Innovative new clinical trial to give hope to Australian kids with deadly brain cancer
INNOVATIVE NEW CLINICAL TRIAL TO GIVE HOPE TO AUSTRALIAN KIDS WITH DEADLY BRAIN CANCER
The Robert Connor Dawes (RCD) Foundation is committing $250,000 to co-fund the NICHE-HGG trial, that will give Australian children with high-grade glioma (HGG) access to a promising new treatment.
In Australia brain cancer kills more children than any other disease with high-grade glioma being particularly fatal. According to the Australian Study Chair Dr Nick Gottardo, “children diagnosed with high grade gliomas, which are very aggressive brain cancers, have dismal survival rates.”
This revolutionary new trial aims to harness the patient’s own immune system to target and eliminate tumour cells (called immunotherapy) and has emerged as an effective treatment for some previously incurable adult cancers, such as melanoma and non-small cell lung cancer. Recent research has shown that use of immunotherapy agents, known as checkpoint inhibitors, before surgery resection can “prime” the patient’s immune response.
“The immunotherapy drugs are given in a novel way before surgical resection of the brain cancer to prime the body’s immune response against the cancer cells, in order to trigger a stronger anti-cancer effect when the drugs are given again after the brain cancer has been resected”.
“It is hoped that this strategy will improve survival for these dreadful brain cancers,” Dr Gattardo said.
The RCD Foundation is committing a total of $1.25 million over five years to clinical trials, with funds going towards the Australian Brain Cancer Mission (ABCM) and The Australian and New Zealand Children’s Haematology/Oncology Group (ANZCHOG) to help accelerate and participate in global trials such as NICHE-HGG.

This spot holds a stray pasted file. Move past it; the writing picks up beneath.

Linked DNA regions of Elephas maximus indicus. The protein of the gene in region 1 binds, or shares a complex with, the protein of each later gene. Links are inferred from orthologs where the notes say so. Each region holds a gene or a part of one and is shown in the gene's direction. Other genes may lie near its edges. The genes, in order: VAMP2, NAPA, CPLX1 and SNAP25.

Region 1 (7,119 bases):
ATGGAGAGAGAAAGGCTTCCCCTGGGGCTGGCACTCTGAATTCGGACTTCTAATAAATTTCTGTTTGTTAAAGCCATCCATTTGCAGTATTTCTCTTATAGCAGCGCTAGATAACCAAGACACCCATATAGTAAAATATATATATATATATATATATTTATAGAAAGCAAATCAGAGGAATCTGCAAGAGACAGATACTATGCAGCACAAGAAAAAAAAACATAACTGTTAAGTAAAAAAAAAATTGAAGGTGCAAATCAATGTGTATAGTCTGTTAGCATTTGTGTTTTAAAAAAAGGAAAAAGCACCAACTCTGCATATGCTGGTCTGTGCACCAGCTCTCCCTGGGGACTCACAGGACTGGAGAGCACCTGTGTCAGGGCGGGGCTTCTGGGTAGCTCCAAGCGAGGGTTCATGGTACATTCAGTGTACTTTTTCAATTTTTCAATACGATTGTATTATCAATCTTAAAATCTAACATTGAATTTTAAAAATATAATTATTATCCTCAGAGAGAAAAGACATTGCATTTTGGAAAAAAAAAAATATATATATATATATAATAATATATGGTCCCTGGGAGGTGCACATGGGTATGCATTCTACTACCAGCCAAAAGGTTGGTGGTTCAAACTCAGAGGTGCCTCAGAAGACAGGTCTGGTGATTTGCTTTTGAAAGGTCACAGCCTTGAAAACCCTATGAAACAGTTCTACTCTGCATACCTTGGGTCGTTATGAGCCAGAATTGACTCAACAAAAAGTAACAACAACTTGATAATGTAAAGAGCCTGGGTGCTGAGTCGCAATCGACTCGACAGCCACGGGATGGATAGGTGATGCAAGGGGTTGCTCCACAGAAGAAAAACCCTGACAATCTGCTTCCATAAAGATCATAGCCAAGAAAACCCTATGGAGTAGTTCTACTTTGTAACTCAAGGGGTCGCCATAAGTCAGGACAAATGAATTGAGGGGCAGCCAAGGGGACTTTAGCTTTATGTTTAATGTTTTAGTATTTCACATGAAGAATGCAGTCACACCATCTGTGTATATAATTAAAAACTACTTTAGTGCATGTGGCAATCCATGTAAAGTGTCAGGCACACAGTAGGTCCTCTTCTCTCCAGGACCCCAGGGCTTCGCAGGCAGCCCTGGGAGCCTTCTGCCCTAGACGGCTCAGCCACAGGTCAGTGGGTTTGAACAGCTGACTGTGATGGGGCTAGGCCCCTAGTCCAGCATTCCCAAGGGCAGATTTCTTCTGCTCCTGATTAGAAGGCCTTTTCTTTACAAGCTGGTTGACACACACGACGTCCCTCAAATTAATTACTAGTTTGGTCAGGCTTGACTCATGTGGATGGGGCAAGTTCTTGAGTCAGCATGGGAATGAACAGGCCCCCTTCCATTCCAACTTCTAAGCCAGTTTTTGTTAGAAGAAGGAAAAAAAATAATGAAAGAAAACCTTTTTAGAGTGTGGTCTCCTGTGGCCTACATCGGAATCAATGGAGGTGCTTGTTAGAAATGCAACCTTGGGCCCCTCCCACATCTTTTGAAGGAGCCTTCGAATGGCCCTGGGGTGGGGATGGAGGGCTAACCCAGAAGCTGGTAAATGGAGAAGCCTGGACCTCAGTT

“We feel very positive about the advancement of immunotherapy as a treatment for children with brain cancer and are pleased that we can fund this important new trial,” RCD Foundation CEO and Founder, Liz Dawes said.
“We are also happy to be supporting an innovative international collaboration. We remain steadfast in our aim to improve the odds for young people with brain cancer and believe this trial is an important step towards accomplishing this goal.”
The NICHE-HGG trial has been developed by international leaders in paediatric trial research. Participation in this trial will enable immediate access to a new and promising treatment strategy desperately needed for Australian and New Zealand children diagnosed with a deadly form of brain cancer.
The trial will be Australia’s first collaboration with the newly established global Pacific Pediatric Neuro-Oncology Consortium (PNOC) and will greatly increase Australia’s international collaborations and give greater access to overseas clinical trials.
The NICHE-HGG trial will also be funded by Cure Brain Cancer Foundation and Love for Lachie allowing the trial sponsor – ANZCHOG, to open this trial at nine children’s cancer centres throughout Australia and New Zealand.
Where did the name come from?
NICHE-HGG Trial: A randomised pilot trial of Neoadjuvant checkpoint Inhibition followed by Combination adjuvant checkpoint inHibition in childrEn and young adults with recurrent or progressive High Grade Glioma.
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